Gorse why is a great plant to add to your pantry

NZ Lifestyle Block - - FEATURE -

A SUR­PRIS­INGLY WON­DER­FUL sur­vival food to keep in mind is the much-de­spised gorse. Gorse is sadly in­vad­ing many ar­eas of New Zealand but it also means, de­pend­ing on your par­tic­u­lar sur­vival sit­u­a­tion, you may just be able to find it within your reach.

The well-known bright yel­low flow­ers are quite ed­i­ble and are sim­ply eaten raw or steeped into a tea, tast­ing some­what like al­monds. Although slightly toxic due to al­ka­loids, the small level of tox­i­c­ity is not some­thing to be con­cerned about in a sur­vival sit­u­a­tion. Nei­ther the seeds nor pods are ed­i­ble.

Another in­ter­est­ing note about gorse flow­ers is that Bach prac­ti­tion­ers of­ten pre­scribe their essence for in­di­vid­u­als who have given up hope, those that have lost mo­ti­va­tion. This neg­a­tive state is some­thing that you want to avoid in a sur­vival sit­u­a­tion, so a tea from the bright lit­tle yel­low flow­ers wouldn’t go astray.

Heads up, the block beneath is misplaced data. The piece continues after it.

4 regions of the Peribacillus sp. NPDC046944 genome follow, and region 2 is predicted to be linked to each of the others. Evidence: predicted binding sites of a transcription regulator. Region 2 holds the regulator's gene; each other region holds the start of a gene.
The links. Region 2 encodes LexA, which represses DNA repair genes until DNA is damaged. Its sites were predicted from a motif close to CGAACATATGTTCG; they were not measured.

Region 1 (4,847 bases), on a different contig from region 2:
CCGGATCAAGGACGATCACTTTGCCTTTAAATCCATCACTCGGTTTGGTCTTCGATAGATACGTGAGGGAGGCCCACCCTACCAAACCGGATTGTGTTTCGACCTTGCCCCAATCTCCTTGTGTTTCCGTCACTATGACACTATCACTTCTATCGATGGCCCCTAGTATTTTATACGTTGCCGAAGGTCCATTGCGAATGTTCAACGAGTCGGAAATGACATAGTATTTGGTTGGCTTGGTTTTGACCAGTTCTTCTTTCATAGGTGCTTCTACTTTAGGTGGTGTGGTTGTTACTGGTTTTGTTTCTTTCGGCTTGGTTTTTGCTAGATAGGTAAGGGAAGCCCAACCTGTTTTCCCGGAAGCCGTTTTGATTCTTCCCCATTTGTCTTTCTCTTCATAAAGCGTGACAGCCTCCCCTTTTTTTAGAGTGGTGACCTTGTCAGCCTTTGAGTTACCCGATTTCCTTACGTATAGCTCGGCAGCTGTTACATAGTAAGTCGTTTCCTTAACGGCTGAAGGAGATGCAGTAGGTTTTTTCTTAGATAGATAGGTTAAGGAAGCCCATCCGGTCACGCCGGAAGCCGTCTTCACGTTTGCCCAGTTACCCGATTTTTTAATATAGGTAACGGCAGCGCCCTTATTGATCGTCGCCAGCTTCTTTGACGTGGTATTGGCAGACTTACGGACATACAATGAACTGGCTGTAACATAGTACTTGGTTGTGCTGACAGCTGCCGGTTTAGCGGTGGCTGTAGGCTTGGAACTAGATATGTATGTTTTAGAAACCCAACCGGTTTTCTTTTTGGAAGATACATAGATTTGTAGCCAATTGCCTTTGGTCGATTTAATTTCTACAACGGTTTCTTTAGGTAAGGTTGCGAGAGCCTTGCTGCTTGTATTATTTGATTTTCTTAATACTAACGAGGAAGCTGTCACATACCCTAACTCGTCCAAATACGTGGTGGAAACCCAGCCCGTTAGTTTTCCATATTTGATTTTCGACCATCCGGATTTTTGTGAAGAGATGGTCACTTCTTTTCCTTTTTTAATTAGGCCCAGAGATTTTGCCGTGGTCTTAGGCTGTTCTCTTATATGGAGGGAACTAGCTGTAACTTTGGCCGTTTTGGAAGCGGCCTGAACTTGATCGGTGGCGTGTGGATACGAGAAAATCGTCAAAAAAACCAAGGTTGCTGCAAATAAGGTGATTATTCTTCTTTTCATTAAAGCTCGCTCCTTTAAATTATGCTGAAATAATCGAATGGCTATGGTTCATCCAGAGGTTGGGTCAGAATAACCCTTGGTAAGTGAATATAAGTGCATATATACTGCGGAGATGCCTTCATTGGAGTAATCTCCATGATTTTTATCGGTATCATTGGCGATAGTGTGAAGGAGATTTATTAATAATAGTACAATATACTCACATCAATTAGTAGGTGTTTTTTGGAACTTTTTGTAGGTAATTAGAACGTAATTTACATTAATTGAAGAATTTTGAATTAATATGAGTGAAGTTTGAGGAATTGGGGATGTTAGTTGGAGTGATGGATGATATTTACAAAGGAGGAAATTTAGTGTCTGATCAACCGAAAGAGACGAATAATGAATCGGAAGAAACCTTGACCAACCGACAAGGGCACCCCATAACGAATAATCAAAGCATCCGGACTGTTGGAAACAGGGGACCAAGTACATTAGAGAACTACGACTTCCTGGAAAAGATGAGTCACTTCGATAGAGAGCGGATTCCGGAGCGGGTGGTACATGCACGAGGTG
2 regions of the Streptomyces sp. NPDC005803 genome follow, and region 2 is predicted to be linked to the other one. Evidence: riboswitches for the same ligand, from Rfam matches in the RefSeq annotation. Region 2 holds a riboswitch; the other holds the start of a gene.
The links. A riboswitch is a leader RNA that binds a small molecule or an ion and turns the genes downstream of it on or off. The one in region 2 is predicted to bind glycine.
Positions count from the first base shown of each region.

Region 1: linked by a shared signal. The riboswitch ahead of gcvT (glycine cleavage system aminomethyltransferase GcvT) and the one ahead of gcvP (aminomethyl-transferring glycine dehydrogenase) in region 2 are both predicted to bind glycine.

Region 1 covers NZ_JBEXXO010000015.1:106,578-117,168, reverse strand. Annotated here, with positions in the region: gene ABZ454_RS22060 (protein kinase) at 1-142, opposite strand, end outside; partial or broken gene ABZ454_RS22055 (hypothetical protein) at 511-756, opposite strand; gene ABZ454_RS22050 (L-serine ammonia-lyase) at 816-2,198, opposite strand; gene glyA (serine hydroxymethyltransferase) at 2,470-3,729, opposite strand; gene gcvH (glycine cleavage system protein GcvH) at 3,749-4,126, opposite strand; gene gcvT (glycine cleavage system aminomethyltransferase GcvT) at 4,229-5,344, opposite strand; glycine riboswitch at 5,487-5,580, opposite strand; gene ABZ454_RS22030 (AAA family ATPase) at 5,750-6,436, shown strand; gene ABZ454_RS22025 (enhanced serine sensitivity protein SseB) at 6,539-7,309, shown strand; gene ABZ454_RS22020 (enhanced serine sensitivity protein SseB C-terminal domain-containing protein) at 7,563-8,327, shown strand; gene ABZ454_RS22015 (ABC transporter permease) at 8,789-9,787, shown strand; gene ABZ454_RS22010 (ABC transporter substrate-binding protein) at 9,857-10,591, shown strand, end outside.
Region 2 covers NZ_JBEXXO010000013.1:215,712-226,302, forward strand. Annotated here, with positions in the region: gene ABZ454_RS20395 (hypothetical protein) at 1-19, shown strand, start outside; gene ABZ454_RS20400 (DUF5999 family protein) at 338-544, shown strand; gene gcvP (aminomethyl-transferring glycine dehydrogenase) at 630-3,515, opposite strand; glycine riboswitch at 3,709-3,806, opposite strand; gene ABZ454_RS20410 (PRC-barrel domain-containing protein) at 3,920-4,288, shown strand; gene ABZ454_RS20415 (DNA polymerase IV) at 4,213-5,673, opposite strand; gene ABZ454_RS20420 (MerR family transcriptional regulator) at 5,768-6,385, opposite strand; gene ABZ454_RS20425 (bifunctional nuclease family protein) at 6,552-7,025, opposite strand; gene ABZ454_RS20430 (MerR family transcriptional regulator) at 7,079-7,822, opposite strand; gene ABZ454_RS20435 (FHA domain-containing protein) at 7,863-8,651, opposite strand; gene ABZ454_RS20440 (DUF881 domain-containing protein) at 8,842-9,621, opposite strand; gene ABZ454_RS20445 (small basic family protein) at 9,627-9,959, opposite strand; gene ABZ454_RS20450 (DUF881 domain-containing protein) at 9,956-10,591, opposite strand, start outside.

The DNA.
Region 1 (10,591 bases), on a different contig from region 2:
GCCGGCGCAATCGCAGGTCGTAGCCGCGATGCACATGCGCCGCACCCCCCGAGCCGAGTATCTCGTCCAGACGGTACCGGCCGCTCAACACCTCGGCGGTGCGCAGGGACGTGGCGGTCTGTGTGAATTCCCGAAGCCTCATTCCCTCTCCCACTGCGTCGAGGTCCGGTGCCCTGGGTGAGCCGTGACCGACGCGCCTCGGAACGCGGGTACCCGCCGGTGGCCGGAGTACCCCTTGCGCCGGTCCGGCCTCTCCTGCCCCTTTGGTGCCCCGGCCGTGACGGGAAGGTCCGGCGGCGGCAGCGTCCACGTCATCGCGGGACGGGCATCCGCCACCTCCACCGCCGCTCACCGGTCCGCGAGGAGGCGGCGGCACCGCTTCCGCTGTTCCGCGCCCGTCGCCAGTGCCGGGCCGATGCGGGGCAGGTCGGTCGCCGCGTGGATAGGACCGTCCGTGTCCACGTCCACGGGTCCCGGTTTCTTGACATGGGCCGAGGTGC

This in­va­sive and ob­nox­ious weed also serves a pur­pose in the reestab­lish­ment of na­tive for­est. In places of aban­doned land, ni­tro­gen-fix­ing gorse has been found to be a use­ful nurs­ery for na­tive bush re­gen­er­a­tion. The newly-grow­ing na­tive seedlings grow through the gorse; as they get big­ger they com­pete for the light, nour­ish­ment and wa­ter, slowly killing off the gorse.

Newspapers in English

Newspapers from New Zealand

© PressReader. All rights reserved.